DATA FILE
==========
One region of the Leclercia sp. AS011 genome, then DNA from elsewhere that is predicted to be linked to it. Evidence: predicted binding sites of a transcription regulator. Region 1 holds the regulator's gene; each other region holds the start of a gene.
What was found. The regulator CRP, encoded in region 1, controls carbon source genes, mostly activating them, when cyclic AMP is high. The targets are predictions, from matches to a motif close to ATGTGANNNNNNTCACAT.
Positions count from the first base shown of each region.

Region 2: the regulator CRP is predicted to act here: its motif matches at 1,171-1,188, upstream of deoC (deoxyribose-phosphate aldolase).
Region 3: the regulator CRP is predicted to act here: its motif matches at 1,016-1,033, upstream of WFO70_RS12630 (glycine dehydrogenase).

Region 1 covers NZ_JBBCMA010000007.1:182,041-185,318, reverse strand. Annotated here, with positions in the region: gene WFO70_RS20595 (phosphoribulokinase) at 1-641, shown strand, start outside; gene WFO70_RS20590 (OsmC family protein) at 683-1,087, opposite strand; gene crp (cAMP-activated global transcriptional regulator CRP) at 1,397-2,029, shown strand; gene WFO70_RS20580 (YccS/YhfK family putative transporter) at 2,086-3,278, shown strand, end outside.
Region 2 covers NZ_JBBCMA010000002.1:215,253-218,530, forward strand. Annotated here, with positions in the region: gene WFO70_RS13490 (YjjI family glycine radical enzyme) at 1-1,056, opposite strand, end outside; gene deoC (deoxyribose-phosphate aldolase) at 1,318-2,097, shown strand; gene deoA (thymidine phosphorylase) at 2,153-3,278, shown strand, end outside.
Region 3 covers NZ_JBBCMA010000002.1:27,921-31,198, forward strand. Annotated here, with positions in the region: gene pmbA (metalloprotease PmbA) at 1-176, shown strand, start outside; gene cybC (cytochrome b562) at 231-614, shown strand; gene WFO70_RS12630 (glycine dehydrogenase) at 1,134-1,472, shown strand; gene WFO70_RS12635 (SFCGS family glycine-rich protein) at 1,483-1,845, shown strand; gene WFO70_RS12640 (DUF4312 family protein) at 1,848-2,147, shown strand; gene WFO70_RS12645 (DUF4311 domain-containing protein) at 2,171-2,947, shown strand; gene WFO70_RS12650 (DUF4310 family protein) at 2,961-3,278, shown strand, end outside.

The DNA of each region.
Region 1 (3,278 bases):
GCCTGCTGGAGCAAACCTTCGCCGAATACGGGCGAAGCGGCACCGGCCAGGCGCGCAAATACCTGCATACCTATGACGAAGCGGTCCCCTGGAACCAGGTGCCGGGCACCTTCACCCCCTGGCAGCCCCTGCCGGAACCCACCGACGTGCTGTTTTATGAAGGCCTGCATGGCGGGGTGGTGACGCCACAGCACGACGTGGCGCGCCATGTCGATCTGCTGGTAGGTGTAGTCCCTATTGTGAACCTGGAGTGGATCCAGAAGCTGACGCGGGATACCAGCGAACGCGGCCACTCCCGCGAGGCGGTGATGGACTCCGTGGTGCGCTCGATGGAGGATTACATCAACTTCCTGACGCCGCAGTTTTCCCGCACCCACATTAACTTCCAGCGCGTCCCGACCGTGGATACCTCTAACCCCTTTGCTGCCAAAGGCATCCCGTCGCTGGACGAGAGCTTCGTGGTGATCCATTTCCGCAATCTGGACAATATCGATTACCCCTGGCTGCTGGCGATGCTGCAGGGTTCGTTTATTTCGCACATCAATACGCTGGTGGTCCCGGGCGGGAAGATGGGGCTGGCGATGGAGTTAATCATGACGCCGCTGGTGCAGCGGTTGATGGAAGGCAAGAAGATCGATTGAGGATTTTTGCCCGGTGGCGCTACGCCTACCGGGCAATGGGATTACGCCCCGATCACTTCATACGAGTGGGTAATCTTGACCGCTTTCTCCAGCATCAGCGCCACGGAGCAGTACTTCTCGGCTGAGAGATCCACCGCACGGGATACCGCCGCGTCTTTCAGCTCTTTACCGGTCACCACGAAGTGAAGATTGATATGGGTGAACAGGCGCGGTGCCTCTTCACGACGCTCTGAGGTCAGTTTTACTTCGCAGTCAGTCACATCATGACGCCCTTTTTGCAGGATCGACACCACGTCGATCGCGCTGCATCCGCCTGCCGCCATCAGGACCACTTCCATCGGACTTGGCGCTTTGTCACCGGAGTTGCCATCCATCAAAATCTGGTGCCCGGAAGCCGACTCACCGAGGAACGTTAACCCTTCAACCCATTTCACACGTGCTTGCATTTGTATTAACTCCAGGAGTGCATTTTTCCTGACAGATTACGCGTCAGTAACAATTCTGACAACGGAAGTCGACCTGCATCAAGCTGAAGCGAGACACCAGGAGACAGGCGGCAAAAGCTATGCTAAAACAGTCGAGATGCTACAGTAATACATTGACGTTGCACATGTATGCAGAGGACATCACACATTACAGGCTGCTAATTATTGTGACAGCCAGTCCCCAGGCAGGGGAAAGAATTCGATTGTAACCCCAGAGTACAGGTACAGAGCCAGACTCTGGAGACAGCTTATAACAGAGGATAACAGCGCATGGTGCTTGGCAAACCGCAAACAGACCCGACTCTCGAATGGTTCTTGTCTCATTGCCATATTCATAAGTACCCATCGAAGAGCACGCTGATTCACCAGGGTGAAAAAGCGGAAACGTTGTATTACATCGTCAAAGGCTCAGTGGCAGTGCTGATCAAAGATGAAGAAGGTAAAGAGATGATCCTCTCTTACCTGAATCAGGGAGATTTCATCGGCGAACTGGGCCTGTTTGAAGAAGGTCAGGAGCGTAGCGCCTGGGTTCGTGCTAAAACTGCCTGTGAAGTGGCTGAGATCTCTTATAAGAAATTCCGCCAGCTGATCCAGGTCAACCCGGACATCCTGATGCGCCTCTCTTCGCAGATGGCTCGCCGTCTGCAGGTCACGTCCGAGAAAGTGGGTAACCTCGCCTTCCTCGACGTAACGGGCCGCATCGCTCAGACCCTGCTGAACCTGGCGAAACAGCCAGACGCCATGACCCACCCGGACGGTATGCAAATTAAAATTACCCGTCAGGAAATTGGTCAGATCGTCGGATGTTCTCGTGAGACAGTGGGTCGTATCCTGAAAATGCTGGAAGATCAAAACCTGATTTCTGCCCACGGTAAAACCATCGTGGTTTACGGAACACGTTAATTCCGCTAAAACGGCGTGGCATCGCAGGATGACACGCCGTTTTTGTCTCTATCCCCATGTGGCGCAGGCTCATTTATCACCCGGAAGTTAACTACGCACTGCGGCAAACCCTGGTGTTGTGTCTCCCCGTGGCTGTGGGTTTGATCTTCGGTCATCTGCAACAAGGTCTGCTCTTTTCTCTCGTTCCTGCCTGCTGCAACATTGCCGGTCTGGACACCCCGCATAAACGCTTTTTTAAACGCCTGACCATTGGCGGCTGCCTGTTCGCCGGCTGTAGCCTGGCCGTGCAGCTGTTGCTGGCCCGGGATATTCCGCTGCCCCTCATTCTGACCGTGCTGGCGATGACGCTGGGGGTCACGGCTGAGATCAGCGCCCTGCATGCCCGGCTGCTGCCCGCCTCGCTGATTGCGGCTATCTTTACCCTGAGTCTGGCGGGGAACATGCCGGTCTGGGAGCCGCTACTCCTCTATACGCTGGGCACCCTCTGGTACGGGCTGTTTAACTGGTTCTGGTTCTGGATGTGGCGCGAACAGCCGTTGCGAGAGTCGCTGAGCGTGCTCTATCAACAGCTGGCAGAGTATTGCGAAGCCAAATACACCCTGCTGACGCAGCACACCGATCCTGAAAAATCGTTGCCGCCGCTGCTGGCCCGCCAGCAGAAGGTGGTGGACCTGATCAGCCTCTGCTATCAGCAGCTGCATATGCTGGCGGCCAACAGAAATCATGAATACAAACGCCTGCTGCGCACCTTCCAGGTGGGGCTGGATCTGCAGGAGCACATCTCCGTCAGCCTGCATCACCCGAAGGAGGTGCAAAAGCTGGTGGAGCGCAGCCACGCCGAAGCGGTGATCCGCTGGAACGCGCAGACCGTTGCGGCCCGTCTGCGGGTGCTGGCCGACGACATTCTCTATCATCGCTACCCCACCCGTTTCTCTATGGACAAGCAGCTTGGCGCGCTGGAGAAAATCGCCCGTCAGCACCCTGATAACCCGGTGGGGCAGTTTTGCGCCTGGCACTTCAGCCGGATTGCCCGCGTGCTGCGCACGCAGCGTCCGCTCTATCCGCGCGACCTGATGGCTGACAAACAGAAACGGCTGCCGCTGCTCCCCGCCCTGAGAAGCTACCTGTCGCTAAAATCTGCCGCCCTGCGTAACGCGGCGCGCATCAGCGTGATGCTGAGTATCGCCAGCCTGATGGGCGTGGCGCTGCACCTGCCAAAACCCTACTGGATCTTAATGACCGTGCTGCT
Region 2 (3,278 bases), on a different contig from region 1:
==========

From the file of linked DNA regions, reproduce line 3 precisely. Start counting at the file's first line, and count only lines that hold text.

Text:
Positions count from the first base shown of each region.